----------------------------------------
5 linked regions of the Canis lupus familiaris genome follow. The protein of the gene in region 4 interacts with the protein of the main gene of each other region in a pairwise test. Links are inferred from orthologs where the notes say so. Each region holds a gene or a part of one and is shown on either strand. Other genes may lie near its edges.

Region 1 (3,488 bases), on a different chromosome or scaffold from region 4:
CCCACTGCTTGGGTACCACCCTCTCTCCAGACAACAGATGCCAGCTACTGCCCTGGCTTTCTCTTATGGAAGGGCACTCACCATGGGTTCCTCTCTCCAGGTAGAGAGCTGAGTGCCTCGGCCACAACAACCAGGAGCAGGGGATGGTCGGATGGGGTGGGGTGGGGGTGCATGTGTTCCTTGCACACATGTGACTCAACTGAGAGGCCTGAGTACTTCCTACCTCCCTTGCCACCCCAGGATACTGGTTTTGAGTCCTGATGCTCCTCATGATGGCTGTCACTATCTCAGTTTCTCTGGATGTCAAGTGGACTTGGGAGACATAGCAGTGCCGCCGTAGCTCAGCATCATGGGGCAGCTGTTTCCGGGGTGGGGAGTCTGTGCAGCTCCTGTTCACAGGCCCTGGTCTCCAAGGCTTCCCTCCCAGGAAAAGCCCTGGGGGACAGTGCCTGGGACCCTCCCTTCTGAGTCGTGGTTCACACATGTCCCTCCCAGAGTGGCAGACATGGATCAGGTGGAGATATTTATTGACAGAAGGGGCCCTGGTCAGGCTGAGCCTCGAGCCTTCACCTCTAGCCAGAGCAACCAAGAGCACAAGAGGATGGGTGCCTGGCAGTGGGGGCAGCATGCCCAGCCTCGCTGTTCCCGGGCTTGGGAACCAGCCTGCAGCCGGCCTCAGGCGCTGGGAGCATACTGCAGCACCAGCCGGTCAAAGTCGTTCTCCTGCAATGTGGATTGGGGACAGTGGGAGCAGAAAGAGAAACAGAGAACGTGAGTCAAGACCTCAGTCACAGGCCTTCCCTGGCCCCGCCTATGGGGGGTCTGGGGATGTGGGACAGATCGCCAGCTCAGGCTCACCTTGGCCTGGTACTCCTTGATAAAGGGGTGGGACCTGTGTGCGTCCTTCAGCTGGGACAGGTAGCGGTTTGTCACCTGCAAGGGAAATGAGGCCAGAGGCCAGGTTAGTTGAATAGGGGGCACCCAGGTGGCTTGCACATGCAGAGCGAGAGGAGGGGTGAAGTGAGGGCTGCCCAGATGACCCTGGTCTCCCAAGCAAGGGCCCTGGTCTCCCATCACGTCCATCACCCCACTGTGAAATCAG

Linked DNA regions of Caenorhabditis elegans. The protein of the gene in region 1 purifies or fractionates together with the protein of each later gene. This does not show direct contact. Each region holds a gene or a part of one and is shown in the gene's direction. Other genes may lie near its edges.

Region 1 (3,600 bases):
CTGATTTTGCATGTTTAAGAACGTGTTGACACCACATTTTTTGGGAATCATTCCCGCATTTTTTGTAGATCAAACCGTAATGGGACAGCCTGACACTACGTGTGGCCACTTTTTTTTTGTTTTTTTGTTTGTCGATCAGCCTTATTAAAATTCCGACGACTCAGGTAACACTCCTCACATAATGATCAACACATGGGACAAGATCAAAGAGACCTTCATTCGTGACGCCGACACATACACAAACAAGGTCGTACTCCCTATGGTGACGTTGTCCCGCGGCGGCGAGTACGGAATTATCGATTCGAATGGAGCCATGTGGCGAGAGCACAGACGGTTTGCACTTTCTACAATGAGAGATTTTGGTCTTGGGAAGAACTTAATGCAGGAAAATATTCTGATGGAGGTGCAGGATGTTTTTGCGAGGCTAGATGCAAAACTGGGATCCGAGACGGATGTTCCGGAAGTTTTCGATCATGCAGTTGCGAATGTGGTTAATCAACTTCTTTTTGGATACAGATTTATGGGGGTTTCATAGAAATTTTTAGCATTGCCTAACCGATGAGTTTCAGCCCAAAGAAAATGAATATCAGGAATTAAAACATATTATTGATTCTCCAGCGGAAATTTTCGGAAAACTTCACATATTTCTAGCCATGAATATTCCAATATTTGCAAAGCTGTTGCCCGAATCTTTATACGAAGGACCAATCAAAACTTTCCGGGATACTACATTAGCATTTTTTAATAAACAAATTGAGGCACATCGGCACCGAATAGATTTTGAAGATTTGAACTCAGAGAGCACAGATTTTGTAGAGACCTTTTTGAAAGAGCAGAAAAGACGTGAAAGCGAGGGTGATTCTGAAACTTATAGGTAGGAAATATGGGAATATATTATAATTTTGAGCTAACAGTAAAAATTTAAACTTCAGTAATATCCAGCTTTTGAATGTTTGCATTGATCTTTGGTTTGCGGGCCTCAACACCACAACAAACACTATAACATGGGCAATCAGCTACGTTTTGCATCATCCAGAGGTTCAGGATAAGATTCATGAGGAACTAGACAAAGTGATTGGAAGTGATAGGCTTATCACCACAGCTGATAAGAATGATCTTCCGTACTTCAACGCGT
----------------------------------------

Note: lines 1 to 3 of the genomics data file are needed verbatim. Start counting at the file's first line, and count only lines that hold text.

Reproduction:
5 linked regions of the Canis lupus familiaris genome follow. The protein of the gene in region 4 interacts with the protein of the main gene of each other region in a pairwise test. Links are inferred from orthologs where the notes say so. Each region holds a gene or a part of one and is shown on either strand. Other genes may lie near its edges.

Region 1 (3,488 bases), on a different chromosome or scaffold from region 4:
CCCACTGCTTGGGTACCACCCTCTCTCCAGACAACAGATGCCAGCTACTGCCCTGGCTTTCTCTTATGGAAGGGCACTCACCATGGGTTCCTCTCTCCAGGTAGAGAGCTGAGTGCCTCGGCCACAACAACCAGGAGCAGGGGATGGTCGGATGGGGTGGGGTGGGGGTGCATGTGTTCCTTGCACACATGTGACTCAACTGAGAGGCCTGAGTACTTCCTACCTCCCTTGCCACCCCAGGATACTGGTTTTGAGTCCTGATGCTCCTCATGATGGCTGTCACTATCTCAGTTTCTCTGGATGTCAAGTGGACTTGGGAGACATAGCAGTGCCGCCGTAGCTCAGCATCATGGGGCAGCTGTTTCCGGGGTGGGGAGTCTGTGCAGCTCCTGTTCACAGGCCCTGGTCTCCAAGGCTTCCCTCCCAGGAAAAGCCCTGGGGGACAGTGCCTGGGACCCTCCCTTCTGAGTCGTGGTTCACACATGTCCCTCCCAGAGTGGCAGACATGGATCAGGTGGAGATATTTATTGACAGAAGGGGCCCTGGTCAGGCTGAGCCTCGAGCCTTCACCTCTAGCCAGAGCAACCAAGAGCACAAGAGGATGGGTGCCTGGCAGTGGGGGCAGCATGCCCAGCCTCGCTGTTCCCGGGCTTGGGAACCAGCCTGCAGCCGGCCTCAGGCGCTGGGAGCATACTGCAGCACCAGCCGGTCAAAGTCGTTCTCCTGCAATGTGGATTGGGGACAGTGGGAGCAGAAAGAGAAACAGAGAACGTGAGTCAAGACCTCAGTCACAGGCCTTCCCTGGCCCCGCCTATGGGGGGTCTGGGGATGTGGGACAGATCGCCAGCTCAGGCTCACCTTGGCCTGGTACTCCTTGATAAAGGGGTGGGACCTGTGTGCGTCCTTCAGCTGGGACAGGTAGCGGTTTGTCACCTGCAAGGGAAATGAGGCCAGAGGCCAGGTTAGTTGAATAGGGGGCACCCAGGTGGCTTGCACATGCAGAGCGAGAGGAGGGGTGAAGTGAGGGCTGCCCAGATGACCCTGGTCTCCCAAGCAAGGGCCCTGGTCTCCCATCACGTCCATCACCCCACTGTGAAATCAG